The inaugural meeting of the Keir Hardie Society yesterday afternoon was an unqualified success with socialists and labour movement activists from the Labour Party, other parties and no party at all coming together to celebrate the life and works of Labour's first leader on his birthday at Summerlee Heritage Museum in Coatbridge.
After a minute's silence to mark the recent death of that other colossus of the labour movement, Jimmy Reid, the meeting was given the apologies of Tony Benn who has agreed to be the Society's honorary president. The meeting Chair was Hugh Gaffney of North Lanarkshire Trades Union Council.
The first speaker was Jackson Cullinane , Deputy Regional Secretary for Unite. He focused on the importance of drawing lessons from Keir Hardie's life for today in fighting for fair conditions for working people and opposing casual labour just Hardie himself did. The view Hardie had of unemployment as not merely a symptom of capitalism but something exploited by capitalists to drive down wages and working conditions is still as relevant today as it ever was and in the light of the contrasting views there are of the future of trade unions is especially important. He argued that a movement must be built to oppose the savage cuts now imminent in the public sector and that we should be working towards the biggest turnout possible for the Scottish Trades Union Congress's protest in Edinburgh on October the 23rd.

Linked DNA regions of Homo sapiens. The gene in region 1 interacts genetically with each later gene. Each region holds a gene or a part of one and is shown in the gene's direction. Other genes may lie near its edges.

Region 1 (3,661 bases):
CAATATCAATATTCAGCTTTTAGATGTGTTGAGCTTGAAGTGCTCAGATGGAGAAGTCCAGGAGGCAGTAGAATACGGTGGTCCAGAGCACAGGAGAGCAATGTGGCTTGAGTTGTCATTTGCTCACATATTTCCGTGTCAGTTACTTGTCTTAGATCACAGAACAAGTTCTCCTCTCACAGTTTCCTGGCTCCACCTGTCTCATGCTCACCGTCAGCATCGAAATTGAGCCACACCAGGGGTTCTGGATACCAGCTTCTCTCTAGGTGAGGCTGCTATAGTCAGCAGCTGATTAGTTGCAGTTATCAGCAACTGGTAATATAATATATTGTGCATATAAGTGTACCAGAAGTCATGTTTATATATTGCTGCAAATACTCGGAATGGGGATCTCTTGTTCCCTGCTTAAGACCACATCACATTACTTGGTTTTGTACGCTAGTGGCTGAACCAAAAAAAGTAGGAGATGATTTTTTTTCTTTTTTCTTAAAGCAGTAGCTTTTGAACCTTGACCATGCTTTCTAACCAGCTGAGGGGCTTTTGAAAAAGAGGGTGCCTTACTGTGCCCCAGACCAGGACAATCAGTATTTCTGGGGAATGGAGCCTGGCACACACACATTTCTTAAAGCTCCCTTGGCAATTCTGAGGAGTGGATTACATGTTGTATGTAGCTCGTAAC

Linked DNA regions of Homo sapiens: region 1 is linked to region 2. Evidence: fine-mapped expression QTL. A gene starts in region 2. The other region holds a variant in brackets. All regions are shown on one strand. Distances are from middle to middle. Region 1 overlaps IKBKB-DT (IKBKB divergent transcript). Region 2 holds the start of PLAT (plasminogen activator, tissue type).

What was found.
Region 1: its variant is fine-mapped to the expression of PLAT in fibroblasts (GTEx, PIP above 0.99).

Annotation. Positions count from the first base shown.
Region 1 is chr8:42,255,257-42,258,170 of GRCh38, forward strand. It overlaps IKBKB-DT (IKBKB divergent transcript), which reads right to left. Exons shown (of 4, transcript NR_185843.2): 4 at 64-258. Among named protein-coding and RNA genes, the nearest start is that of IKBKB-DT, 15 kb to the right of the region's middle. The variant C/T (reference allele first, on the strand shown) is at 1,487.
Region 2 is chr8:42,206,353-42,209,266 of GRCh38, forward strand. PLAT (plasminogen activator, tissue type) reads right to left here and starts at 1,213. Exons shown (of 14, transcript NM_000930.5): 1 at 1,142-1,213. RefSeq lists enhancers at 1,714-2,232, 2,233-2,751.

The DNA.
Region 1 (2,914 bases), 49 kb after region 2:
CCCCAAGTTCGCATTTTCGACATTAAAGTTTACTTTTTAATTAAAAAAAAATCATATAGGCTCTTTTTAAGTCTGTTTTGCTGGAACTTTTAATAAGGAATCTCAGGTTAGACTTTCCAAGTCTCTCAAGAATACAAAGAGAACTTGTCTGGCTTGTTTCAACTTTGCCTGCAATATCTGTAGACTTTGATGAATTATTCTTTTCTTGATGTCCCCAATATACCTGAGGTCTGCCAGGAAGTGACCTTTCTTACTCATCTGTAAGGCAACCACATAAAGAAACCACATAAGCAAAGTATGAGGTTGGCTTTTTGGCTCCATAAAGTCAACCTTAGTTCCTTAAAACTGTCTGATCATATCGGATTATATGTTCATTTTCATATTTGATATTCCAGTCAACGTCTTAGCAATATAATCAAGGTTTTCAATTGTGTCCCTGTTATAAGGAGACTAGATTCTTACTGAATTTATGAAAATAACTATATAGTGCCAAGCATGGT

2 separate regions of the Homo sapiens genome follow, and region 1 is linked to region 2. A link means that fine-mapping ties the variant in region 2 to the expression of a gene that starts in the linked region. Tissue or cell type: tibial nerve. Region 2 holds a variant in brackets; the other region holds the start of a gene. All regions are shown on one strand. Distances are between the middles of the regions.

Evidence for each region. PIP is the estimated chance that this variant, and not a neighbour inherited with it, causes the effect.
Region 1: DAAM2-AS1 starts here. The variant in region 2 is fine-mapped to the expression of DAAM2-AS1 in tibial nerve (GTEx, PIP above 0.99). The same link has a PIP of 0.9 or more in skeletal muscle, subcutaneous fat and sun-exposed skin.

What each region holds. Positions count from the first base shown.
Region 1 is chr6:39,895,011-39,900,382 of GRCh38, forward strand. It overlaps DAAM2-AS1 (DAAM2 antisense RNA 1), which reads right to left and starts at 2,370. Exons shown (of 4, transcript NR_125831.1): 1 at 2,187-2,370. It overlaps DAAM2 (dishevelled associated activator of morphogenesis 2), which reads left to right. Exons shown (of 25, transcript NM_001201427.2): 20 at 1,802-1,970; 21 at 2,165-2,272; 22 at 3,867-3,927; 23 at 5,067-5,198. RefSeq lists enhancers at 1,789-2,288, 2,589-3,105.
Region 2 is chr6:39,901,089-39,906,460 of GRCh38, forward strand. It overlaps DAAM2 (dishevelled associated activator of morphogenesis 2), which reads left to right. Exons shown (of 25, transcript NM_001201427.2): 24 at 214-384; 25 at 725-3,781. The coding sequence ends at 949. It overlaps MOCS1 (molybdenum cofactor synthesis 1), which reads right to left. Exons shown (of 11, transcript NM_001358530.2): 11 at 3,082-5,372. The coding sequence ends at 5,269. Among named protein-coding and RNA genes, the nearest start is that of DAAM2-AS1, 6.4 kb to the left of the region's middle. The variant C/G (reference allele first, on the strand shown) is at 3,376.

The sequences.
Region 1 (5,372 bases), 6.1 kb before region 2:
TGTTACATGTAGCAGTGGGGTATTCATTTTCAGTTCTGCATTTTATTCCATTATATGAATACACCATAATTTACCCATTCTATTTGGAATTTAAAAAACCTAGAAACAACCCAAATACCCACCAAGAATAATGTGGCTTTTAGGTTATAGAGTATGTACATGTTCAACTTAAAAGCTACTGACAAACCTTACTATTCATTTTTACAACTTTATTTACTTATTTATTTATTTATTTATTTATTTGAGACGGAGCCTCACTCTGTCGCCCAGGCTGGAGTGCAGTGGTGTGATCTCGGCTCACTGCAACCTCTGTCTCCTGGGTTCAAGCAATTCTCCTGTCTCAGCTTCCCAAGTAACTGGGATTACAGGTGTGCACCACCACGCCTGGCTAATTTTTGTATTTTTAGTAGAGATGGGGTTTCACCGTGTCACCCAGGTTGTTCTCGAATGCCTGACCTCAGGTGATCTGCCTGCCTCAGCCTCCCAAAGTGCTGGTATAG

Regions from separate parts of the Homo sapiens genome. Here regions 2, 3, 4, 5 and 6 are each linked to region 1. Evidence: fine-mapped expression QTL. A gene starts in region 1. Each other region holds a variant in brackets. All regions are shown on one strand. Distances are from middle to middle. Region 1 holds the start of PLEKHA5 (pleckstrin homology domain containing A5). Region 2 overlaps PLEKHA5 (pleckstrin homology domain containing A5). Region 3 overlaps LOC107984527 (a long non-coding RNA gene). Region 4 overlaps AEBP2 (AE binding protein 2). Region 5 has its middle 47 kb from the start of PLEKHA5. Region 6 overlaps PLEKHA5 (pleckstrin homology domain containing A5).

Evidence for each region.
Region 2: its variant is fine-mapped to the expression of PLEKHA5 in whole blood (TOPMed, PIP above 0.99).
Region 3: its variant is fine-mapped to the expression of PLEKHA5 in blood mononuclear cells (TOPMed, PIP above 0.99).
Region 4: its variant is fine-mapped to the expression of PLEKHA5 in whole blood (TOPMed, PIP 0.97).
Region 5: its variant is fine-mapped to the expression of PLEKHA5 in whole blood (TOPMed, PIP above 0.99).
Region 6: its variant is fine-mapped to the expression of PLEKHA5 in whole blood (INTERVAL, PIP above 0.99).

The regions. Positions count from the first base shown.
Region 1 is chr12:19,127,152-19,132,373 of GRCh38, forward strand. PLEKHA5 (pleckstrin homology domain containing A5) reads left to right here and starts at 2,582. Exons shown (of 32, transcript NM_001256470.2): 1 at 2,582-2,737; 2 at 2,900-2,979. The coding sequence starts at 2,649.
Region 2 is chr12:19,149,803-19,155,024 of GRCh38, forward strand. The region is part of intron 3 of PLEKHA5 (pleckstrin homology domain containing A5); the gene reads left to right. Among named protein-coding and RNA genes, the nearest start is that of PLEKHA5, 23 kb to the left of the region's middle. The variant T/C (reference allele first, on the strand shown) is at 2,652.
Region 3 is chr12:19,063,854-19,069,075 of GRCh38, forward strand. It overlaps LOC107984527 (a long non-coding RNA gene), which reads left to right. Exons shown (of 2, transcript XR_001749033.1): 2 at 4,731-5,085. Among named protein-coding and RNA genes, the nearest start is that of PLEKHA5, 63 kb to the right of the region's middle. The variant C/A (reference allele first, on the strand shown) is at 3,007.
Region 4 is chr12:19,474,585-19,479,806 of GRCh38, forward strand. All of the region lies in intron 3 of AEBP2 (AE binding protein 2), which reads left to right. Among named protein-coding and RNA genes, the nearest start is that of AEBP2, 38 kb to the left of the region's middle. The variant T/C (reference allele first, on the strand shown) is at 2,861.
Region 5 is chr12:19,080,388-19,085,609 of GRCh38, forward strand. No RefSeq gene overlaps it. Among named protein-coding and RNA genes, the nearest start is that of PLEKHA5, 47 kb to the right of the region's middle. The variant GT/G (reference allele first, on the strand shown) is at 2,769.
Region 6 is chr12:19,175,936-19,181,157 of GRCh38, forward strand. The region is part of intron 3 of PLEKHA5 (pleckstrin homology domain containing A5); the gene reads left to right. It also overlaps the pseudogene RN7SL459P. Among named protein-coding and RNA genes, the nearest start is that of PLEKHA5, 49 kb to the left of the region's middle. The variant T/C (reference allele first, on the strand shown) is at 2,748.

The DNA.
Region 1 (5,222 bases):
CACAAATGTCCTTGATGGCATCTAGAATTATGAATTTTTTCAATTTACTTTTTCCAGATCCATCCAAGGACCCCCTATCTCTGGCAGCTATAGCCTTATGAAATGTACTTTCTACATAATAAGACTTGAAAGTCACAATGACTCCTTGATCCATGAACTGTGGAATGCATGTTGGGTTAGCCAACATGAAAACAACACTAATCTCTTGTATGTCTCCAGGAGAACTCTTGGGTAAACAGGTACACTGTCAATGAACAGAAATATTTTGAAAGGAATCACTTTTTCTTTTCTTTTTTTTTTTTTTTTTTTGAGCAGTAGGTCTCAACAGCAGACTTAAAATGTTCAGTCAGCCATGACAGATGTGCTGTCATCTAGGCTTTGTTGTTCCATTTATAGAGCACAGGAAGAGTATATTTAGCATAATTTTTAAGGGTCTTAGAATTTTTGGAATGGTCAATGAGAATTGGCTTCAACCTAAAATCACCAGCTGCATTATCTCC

Next the meeting heard from Cathy Jamieson, MSP for Carrick, Cumnock and Doon Valley and the new MP for Kilmarnock and Loudon. She highlighted Hardie's support for women's suffrage , home rule, the co-operative movement and was determined to carry on the fights he would have fought today such as opposing the ConDem government's policies on the Independent Living Fund and the Future Jobs Fund.
Bob Holman, author of a new book about Hardie, brought out the influence of Christianity on Hardie and how he viewed socialism as a means of putting the values of the Sermon on the Mount into practice but also recognised that many socialists were non-believers and respected them as comrades in the struggle for a more just society.
Finally, Richard Leonard, Political Officer for the GMB in Scotland spoke. He insisted it was important we celebrate we history of the labour movement through the life and works of Keir Hardie and that we faced the same struggles today as were faced then. The organisational response to this should be a Keir Hardie Society to keep alive Hardie's ideas and promote his writings and activities. Where appropriate we could work with public bodies to increase the profile of Hardie with monuments, education, perhaps even regular festivals to celebrate every aspect of his life through the arts.
I look forward to playing a full as role as I can in the Keir Hardie Society. Fortunate as I was to learn more than some about him while I was at school, I want to know more and I want everyone to know about the man who many say was Labour's greatest leader.